That omission was said to be the Trust failing to prevent the photographer from reading the feeding chart.

The court dismissed the claim framed under the DPA 1998.  The Trust did not authorise or allow her to access the feeding chart.  The Court found that the Trust could not be held responsible for the photographer’s unlawful conduct.

Further, the court held that the steps the claimant claimed were necessary to protect the quite limited personal data held on the feeding charts was disproportionate to the risk of unauthorised disclosure particularly given the need to have the chart readily available to treat the mother and child in an emergency.

The court also dismissed the misuse of private information.

The court found that the tort requires a misuse and that the notion of ‘use’ carries with it the implication of a positive act quoting Warren v DSG Retail Ltd [2021] EMLR 25:

‘[27] I accept that a ‘misuse’ may include unintentional use, but it still requires a ‘use’: that is, a positive action. In the language of art.8 ECHR (the basis for the MPI tort), there must be an ‘interference’ by the defendant, which falls to be justified. I have not overlooked the Claimant’s argument that the conduct of DSG was ‘tantamount to publication’. Although it was attractively presented, I do not find it persuasive. If a burglar enters my home through an open window (carelessly left open by me) and steals my son’s bank statements, it makes little sense to describe this as a ‘misuse of private information’ by me.  Recharacterising my failure to lock the window as “publication” of the statements is wholly artificial. It is an unconvincing attempt to shoehorn the facts of the data breach into the tort of MPI.’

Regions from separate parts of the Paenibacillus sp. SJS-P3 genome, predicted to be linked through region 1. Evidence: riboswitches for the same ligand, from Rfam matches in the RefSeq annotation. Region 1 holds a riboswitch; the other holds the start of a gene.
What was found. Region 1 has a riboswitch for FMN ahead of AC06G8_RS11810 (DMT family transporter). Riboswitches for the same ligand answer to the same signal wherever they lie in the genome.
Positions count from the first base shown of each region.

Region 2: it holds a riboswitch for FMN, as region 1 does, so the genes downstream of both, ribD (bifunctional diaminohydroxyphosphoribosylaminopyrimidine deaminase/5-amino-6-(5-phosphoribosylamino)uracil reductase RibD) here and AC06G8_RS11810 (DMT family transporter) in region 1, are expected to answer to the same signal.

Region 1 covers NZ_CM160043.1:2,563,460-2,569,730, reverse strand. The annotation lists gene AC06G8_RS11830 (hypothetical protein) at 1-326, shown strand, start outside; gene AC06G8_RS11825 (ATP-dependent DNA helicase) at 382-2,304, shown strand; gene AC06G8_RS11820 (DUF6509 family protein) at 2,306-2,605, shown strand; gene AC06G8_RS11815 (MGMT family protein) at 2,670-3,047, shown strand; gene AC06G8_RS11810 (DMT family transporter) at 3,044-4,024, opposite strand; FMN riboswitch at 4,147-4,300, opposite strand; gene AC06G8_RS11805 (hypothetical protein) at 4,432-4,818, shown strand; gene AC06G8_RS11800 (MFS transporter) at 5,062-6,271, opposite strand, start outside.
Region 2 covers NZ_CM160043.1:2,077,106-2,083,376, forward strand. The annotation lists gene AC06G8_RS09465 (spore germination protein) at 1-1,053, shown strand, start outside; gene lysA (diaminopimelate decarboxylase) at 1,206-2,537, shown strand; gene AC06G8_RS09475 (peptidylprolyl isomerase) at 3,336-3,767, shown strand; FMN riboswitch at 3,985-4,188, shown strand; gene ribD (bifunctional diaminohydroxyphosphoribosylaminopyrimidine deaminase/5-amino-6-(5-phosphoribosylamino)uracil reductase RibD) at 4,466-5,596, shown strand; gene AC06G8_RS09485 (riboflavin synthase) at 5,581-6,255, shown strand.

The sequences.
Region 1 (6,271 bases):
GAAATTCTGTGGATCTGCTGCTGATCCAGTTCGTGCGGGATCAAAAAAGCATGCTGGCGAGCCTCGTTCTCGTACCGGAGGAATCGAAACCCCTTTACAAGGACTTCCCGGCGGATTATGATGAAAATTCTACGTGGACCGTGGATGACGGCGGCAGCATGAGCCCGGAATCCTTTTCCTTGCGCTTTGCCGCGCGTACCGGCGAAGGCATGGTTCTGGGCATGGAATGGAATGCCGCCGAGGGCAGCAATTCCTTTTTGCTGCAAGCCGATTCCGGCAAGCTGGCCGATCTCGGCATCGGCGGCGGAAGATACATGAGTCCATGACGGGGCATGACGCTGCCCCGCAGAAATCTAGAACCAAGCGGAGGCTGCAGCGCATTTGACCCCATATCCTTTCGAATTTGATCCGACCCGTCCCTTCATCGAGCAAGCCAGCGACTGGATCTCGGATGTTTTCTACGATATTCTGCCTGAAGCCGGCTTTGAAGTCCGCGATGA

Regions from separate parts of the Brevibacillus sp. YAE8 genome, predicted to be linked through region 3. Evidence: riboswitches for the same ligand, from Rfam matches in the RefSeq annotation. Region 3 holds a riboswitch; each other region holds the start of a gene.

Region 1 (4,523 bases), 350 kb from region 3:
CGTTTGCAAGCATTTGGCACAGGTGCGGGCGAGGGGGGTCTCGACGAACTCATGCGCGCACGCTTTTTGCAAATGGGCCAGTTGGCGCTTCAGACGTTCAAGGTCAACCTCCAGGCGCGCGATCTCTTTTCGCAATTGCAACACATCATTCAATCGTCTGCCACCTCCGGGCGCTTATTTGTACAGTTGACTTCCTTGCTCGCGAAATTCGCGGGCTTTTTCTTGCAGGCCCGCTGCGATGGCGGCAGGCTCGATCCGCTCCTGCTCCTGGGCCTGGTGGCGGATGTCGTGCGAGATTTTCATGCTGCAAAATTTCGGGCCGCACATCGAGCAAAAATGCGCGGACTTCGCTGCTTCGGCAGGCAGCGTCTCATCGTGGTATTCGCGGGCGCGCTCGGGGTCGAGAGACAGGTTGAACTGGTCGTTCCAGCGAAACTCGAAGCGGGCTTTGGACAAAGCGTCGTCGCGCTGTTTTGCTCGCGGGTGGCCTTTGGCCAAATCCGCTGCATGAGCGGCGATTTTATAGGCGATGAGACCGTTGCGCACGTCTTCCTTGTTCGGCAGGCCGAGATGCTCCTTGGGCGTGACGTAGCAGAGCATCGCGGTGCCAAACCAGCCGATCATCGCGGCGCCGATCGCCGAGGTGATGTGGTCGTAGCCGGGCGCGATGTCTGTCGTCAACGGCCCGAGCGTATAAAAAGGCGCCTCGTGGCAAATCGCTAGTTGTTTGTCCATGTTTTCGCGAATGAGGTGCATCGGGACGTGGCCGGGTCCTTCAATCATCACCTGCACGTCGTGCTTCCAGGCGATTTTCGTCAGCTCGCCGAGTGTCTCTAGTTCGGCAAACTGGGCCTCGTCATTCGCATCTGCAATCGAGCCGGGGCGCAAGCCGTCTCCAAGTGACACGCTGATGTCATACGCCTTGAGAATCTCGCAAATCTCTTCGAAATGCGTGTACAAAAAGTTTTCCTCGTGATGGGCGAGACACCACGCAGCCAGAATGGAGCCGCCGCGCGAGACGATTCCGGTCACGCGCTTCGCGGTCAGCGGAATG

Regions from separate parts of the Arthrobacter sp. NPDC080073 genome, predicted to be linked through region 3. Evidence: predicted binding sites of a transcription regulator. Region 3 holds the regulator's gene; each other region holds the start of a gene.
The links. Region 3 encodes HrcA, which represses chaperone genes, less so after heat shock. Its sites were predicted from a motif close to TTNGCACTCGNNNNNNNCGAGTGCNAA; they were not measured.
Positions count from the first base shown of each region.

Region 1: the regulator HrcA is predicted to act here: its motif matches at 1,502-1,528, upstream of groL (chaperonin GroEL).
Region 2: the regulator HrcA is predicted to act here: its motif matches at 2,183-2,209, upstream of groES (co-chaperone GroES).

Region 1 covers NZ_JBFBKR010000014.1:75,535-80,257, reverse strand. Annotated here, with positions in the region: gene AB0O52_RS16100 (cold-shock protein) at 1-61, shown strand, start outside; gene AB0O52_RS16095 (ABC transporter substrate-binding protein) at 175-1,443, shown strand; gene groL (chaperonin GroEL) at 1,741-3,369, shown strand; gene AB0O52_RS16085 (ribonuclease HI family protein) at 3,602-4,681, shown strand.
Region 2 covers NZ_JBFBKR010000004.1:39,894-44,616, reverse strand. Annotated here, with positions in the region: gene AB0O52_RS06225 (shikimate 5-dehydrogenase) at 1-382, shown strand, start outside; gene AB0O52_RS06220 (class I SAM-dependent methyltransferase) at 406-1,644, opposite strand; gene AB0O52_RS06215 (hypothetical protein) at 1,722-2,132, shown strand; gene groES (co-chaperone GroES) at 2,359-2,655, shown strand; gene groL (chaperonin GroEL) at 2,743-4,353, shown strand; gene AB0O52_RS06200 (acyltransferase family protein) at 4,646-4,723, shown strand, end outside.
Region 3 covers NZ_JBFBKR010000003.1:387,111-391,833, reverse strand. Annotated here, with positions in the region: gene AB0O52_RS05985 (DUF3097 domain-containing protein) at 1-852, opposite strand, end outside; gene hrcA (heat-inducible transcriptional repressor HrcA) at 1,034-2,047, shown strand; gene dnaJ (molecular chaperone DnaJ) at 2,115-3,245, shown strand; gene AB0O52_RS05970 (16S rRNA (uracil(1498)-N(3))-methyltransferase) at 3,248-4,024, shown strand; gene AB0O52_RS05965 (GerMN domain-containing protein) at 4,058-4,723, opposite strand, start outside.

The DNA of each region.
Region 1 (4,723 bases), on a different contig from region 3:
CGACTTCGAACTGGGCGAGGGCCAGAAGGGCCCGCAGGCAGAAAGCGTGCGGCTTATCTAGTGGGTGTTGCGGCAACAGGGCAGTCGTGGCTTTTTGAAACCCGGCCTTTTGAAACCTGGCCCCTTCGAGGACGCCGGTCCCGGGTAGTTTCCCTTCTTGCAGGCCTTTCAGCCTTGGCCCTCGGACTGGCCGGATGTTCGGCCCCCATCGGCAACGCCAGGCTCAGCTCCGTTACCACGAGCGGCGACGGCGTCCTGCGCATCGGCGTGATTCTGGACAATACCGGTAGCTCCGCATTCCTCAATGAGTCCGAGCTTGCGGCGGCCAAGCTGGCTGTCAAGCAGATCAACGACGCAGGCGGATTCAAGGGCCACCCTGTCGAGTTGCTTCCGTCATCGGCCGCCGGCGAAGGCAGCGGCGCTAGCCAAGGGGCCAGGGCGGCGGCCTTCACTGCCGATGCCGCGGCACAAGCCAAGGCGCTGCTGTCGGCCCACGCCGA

The judge opined that even if the claim under the tort of misusing private information was well-founded, he would nevertheless have found that the information misused was too trivial to warrant the grant of a remedy. After all, Mrs Underwood had voluntarily provided significant information to Bounty and the additional information contained on the feeding chart was very limited.

The judge noted that Bounty was the real cause of the claimant’s distress and that the claims against the Trust were not well founded.

The judge opined that the claim for exemplary damages should not have been brought against the Trust as such claims are available only in exceptional circumstances and the basis of any such claim should be pleaded clearly based on available evidence or the evidence likely to be available at trial.

Case details

  • Court: High Court
  • Judge: Mr Justice Nicklin
  • Date of judgment: 13 April 2022

Article by Lauren Godfrey – first published by Lexis PSL


Lauren Godfrey

Call: 2007